Natural wines: how are they made

I first encountered the natural wine in Paris around 20 years back. My first experience with tastings did not convince me that this winemaking method would endure. Many wines had flaws that were a reflection of the oxidation process or yeast- or bacterial-derived smells that smelt “off”.

The approach to making wine using natural ingredients has advanced dramatically since then, and these wines are currently becoming important advancements within Australia. It is in Paris as well as in France all over the world, natural wines have grown from upwards to upwards.

The movement for natural wines in Australia is driven by people from a variety of backgrounds, who, according to one winemaker, require “transparency and truth around the winemaking process”. The authenticity of the finished product is crucial.

How are natural wines produced, and what exactly is it that makes their wines “natural”?


Natural winemaking

The ultimate goal of natural winemaking is to use as little human involvement as is possible during the process of getting between the grapes and the bottle.

Grapes are harvested manually from a vine that is managed with organic practices or according to the biodynamic principle (such as those described in this article).

After the grapes have been crushed, the fermentation process occurs through indigenous – sometimes referred to “wild” – yeasts on the skin of the grapes. In certain varieties, grape stalks can be added to the fermentation.

These methods, by themselves they’re not exclusive to the process of making wine They are sometimes employed in the making conventional wines as well.

In the traditional winemaking process the wide array of additives and processing aids are used.

The key the difference: in natural winemaking, there are no additives are added.

After the grapes have been crushed, the process of fermentation occurs by indigenous – often referred to as ‘wild yeasts’ that reside in the skin that the grapes have. Shutterstock

Processing aids and ingredients

The picture here shows this in a clear way. The list of processing methods and ingredients shrinks significantly as you move from conventional to organic biodynamic, natural and organic winemaking.

For natural wines, when fermentation is complete the wine is kept inside to allow the waste grape material as well as dead yeast cells rest before being poured into clean containers to be bottled.

Certain winemakers employ a simple filtration using cloths to eliminate larger particles. Filtration techniques that are high-tech like membrane or cross-flow filtering are not permitted.

The resultant wine that is not filtered in the bottle will turn cloudy.

If a wine is made in a traditional manner it is undoubtedly a negative marketing aspect. For natural wines, it’s the normal.

The tricky issue of the sulfites

Most wines have a chemical known as sulfites. It can trigger the allergy in certain people. When making wine, they are used to stop oxidation and restrict the growth of bacterial.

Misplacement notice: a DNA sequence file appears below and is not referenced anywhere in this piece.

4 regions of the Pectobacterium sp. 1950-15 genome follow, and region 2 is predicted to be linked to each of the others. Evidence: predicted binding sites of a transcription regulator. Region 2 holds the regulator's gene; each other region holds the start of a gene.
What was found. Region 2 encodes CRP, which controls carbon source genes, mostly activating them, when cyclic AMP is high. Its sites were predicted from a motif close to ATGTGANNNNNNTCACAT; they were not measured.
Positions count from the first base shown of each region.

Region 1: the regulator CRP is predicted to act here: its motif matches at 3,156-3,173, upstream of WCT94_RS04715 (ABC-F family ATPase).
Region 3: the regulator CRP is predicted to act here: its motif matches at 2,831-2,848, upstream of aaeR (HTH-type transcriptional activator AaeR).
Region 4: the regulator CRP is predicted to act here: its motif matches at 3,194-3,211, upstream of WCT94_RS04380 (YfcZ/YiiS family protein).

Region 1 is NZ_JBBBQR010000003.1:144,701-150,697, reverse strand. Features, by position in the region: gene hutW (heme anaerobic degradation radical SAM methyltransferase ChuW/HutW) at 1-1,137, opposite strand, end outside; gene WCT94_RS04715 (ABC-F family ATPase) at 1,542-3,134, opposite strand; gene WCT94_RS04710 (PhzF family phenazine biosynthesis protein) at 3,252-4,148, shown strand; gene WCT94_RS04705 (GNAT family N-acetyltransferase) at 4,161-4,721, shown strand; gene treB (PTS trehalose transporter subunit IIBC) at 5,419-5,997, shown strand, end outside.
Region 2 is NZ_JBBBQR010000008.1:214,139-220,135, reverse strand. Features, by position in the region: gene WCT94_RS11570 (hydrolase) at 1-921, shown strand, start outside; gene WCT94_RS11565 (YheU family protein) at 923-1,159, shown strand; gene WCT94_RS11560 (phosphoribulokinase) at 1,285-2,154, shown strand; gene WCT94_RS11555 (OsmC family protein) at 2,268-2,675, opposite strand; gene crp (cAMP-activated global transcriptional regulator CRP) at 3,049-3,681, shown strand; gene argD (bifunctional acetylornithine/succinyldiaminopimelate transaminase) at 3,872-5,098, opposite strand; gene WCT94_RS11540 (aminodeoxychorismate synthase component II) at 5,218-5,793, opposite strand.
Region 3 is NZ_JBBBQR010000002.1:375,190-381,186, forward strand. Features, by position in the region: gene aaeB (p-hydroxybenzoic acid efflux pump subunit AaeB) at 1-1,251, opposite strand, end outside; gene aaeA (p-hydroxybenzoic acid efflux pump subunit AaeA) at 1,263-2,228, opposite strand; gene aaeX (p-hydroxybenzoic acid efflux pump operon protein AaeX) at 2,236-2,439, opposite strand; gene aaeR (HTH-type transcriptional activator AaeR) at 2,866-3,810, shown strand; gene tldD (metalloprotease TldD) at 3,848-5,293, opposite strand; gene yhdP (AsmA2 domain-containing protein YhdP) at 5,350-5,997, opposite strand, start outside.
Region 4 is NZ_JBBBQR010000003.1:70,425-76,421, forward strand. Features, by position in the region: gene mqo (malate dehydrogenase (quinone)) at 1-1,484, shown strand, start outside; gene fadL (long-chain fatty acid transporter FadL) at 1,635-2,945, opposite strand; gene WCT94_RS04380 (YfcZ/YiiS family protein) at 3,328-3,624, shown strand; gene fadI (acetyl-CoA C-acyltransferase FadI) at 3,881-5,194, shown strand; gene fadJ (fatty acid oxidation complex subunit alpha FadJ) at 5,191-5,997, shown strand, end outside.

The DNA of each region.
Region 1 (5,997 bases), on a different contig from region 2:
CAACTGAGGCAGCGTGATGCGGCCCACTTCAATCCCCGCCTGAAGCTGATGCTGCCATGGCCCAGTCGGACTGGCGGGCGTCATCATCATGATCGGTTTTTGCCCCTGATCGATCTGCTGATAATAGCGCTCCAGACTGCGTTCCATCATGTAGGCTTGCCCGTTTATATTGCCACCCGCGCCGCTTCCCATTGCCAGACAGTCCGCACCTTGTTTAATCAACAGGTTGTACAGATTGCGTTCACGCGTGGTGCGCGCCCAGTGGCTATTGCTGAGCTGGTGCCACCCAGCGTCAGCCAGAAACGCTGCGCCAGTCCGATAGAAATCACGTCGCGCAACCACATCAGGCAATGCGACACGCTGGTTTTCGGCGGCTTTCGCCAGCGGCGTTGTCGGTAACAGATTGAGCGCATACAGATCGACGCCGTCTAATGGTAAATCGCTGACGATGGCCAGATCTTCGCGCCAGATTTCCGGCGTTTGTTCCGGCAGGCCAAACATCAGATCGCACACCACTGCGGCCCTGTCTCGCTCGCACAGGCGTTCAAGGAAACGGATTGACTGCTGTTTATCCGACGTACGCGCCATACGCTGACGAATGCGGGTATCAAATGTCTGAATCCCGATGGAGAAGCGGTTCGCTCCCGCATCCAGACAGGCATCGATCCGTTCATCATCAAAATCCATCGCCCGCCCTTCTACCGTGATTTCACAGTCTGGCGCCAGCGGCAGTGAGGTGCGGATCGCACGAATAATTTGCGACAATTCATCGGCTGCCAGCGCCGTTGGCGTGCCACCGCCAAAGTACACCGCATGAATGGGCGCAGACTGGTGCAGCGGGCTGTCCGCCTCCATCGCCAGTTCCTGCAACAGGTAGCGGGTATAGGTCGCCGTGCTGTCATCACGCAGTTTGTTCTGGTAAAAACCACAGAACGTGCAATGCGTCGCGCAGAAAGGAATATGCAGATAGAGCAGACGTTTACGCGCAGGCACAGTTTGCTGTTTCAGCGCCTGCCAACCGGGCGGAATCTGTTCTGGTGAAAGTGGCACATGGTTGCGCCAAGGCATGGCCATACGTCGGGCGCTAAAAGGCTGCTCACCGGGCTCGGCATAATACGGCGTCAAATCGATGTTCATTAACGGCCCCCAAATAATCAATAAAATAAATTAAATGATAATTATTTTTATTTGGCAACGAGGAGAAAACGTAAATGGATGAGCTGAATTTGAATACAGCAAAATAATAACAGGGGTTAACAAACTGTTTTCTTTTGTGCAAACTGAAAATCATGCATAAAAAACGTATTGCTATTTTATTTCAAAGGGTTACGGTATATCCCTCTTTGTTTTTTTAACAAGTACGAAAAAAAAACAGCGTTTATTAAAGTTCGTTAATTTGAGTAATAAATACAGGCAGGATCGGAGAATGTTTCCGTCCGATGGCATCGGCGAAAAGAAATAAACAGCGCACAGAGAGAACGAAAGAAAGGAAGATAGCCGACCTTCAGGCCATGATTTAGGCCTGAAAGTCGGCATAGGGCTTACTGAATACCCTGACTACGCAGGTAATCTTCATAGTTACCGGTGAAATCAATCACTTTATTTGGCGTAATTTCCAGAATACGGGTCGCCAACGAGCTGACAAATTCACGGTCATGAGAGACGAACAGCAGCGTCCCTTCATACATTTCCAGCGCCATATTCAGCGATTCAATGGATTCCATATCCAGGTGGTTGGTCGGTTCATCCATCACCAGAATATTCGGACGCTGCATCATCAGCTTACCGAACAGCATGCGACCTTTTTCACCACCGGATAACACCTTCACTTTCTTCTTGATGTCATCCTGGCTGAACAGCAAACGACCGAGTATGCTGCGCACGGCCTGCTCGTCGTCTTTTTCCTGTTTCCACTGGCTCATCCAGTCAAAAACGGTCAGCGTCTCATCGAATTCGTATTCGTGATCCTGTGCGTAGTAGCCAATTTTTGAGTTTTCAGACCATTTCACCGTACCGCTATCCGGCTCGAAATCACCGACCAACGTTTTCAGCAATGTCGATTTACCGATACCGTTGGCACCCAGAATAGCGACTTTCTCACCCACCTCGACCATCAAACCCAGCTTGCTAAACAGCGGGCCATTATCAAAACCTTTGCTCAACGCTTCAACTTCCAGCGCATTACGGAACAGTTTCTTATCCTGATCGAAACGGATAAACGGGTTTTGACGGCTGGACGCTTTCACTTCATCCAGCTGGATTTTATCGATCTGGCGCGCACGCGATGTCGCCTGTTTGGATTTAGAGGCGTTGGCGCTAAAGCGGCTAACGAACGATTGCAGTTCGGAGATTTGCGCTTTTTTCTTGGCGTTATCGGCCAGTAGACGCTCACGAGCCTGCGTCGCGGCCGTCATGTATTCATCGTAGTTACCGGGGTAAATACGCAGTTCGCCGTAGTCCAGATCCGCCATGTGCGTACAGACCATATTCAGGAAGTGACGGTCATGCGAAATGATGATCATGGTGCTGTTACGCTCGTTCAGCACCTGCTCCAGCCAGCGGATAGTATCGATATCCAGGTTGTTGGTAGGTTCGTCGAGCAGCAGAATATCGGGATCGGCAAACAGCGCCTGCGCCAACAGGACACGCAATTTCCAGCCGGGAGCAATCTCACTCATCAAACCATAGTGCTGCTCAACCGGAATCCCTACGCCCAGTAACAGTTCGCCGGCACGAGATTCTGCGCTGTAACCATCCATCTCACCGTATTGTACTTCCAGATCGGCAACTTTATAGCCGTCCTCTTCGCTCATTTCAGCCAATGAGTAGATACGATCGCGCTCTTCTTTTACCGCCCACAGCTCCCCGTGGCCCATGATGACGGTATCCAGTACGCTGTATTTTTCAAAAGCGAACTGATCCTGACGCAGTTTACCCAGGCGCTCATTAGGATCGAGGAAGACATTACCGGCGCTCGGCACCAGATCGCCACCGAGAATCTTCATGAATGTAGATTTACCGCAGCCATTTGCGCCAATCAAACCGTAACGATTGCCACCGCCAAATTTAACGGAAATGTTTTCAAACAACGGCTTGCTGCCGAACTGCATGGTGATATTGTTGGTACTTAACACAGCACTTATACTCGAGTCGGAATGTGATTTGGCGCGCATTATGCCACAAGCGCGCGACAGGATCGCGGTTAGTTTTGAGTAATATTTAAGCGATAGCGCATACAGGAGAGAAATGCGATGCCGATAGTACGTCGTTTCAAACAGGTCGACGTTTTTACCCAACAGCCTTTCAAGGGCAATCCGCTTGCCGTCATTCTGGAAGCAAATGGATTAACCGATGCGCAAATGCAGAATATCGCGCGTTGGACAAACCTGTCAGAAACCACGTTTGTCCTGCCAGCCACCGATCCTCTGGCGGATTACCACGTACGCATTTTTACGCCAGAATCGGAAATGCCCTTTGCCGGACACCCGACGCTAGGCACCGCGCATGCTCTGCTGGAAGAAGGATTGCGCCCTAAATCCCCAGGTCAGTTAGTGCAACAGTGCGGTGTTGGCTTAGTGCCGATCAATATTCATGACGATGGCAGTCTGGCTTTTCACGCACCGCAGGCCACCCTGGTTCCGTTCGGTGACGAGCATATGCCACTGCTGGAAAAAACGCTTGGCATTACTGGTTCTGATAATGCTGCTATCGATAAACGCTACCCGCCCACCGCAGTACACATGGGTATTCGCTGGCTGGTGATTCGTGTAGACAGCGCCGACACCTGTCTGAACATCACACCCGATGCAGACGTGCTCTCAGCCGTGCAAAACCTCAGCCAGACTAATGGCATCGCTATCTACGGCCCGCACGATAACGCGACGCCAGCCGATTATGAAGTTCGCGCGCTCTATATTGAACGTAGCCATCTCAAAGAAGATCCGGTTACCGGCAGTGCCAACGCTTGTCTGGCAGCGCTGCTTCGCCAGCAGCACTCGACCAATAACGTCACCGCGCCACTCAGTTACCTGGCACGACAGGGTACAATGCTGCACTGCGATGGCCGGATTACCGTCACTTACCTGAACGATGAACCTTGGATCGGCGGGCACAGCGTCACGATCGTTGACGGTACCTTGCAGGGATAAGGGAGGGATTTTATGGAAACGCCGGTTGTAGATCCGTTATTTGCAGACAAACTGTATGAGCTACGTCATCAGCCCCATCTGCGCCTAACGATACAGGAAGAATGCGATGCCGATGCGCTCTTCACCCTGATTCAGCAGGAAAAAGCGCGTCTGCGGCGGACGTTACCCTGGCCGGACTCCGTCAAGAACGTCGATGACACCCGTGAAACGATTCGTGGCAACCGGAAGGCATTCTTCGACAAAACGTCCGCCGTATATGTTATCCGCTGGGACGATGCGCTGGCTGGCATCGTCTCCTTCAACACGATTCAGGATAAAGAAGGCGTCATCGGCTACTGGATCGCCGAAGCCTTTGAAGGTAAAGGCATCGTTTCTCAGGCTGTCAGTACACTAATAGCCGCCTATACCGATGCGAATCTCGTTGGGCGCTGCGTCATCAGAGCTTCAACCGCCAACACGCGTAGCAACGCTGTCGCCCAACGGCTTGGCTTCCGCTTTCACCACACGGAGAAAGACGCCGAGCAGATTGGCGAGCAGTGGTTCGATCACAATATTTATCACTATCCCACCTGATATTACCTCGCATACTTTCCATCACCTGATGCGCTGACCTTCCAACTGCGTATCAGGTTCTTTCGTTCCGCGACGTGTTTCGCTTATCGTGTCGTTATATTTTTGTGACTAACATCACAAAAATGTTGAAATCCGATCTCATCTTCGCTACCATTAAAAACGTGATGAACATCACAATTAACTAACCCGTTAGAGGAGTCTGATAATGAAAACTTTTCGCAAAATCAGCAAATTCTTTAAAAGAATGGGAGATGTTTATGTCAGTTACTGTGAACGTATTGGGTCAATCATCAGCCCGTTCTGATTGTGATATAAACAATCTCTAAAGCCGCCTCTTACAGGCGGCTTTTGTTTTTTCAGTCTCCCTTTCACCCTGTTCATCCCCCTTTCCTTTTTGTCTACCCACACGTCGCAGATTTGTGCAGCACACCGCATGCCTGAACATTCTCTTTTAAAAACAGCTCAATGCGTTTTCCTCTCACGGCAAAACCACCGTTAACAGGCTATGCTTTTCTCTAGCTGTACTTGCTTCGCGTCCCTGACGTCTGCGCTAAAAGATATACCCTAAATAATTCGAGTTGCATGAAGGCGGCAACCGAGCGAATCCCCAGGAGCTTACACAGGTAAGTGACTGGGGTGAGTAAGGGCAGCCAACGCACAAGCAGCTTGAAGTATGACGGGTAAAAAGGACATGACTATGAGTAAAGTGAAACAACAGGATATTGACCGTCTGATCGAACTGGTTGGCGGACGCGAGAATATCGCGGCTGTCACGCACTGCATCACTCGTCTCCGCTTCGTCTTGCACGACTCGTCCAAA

The use of sulfites sometimes referred to as sulfur dioxide in natural wines is a source of controversy. There are a lot of people who do not want to make use of it because they consider it to be an additive. Some argue that a tiny addition to the existing ingredients as a byproduct of the fermentation process can be beneficial.

Expert in wine Isabelle Legion – the first woman from France to confer on her the honorific title Master of Wine. She is an outstanding advocate for wines that are natural.

She also created her Raw WINE community to help producers who are low-intervention. For her month-long wine guidelines Legeron identifies wines that have no added sulfites as well as those that contain sulfur levels as high as 70 mg/litre slightly higher than the standard maximum of just 30 mg/liter.

In the traditional winemaking process there are a variety of processing aids and ingredients can be utilized. When making natural wine, there are no additional ingredients are added. Shutterstock

In France Natural wines are now a commonplace. Natural wines have, following several years of debate, received official recognition under the title ” Vin Method Nature” A strictly defined term accepted by the most important authorities, government institutions and regulators.

There is an 12-point commitment chart that winemakers must follow to receive an endorsement from Vin Methode Nature. Vin Methode The Nature certification.

There’s even a sticker that could be placed on the wine bottle. One of which indicates that sulfur dioxide is included in wine.

The profile of taste

Natural wines differ in appearance and flavor. Even though my first experience with the wines I was tasting wasn’t always positive but the methods of production have improved. While some remain cloudy since they’re not filtered and unfiltered, the structure of the wine’s palate may reveal that they are long as well as deep I look for when choosing wines.

In 2017, the wine magazine Decanter examined Natural wines from 122. The reviewers’ opinions were all positive, supporting and reaffirming the importance that natural wines have in a growing market.

Natural sparkling wines – often known as Petillant-Naturel also known as Pet Nat – are one of my top choices. They are made using the traditional method the fermentation process begins with an open-air tank, and after a certain point it is transferred to a bottles to be finished.

The wine is extremely refreshing, even though it is slightly sparkling and cloudy (about half the champagne’s pressure). There there is no secondary fermentation and no added ingredients – the yeast is native of the grape.

It is basically turning making wine from grapes, with very little human intervention.


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